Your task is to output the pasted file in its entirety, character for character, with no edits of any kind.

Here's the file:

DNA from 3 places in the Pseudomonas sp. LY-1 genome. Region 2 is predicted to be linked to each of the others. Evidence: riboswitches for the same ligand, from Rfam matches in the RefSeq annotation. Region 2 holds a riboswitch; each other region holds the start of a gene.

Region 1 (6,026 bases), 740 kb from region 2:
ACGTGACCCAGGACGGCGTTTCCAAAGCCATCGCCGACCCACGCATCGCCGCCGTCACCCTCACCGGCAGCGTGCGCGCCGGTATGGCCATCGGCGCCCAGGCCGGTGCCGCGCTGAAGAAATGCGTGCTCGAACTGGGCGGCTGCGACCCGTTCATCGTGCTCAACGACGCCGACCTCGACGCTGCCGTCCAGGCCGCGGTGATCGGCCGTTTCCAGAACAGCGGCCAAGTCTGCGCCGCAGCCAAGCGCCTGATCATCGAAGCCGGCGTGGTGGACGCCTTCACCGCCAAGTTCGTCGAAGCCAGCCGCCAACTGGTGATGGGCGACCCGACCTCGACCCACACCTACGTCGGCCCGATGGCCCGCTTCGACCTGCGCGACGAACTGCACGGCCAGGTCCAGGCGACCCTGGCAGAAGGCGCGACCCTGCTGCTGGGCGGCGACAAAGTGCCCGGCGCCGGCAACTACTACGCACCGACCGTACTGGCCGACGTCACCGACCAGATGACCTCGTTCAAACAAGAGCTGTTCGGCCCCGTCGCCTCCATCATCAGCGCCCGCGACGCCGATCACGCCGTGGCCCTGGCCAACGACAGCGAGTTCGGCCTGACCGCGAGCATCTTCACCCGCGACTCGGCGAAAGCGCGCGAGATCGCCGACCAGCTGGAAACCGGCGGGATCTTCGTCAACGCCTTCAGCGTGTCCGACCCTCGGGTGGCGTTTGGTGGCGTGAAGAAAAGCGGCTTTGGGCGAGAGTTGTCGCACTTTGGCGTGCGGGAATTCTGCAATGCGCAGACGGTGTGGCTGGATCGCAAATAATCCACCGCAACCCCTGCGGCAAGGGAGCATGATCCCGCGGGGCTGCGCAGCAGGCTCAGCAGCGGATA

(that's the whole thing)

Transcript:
DNA from 3 places in the Pseudomonas sp. LY-1 genome. Region 2 is predicted to be linked to each of the others. Evidence: riboswitches for the same ligand, from Rfam matches in the RefSeq annotation. Region 2 holds a riboswitch; each other region holds the start of a gene.

Region 1 (6,026 bases), 740 kb from region 2:
ACGTGACCCAGGACGGCGTTTCCAAAGCCATCGCCGACCCACGCATCGCCGCCGTCACCCTCACCGGCAGCGTGCGCGCCGGTATGGCCATCGGCGCCCAGGCCGGTGCCGCGCTGAAGAAATGCGTGCTCGAACTGGGCGGCTGCGACCCGTTCATCGTGCTCAACGACGCCGACCTCGACGCTGCCGTCCAGGCCGCGGTGATCGGCCGTTTCCAGAACAGCGGCCAAGTCTGCGCCGCAGCCAAGCGCCTGATCATCGAAGCCGGCGTGGTGGACGCCTTCACCGCCAAGTTCGTCGAAGCCAGCCGCCAACTGGTGATGGGCGACCCGACCTCGACCCACACCTACGTCGGCCCGATGGCCCGCTTCGACCTGCGCGACGAACTGCACGGCCAGGTCCAGGCGACCCTGGCAGAAGGCGCGACCCTGCTGCTGGGCGGCGACAAAGTGCCCGGCGCCGGCAACTACTACGCACCGACCGTACTGGCCGACGTCACCGACCAGATGACCTCGTTCAAACAAGAGCTGTTCGGCCCCGTCGCCTCCATCATCAGCGCCCGCGACGCCGATCACGCCGTGGCCCTGGCCAACGACAGCGAGTTCGGCCTGACCGCGAGCATCTTCACCCGCGACTCGGCGAAAGCGCGCGAGATCGCCGACCAGCTGGAAACCGGCGGGATCTTCGTCAACGCCTTCAGCGTGTCCGACCCTCGGGTGGCGTTTGGTGGCGTGAAGAAAAGCGGCTTTGGGCGAGAGTTGTCGCACTTTGGCGTGCGGGAATTCTGCAATGCGCAGACGGTGTGGCTGGATCGCAAATAATCCACCGCAACCCCTGCGGCAAGGGAGCATGATCCCGCGGGGCTGCGCAGCAGGCTCAGCAGCGGATA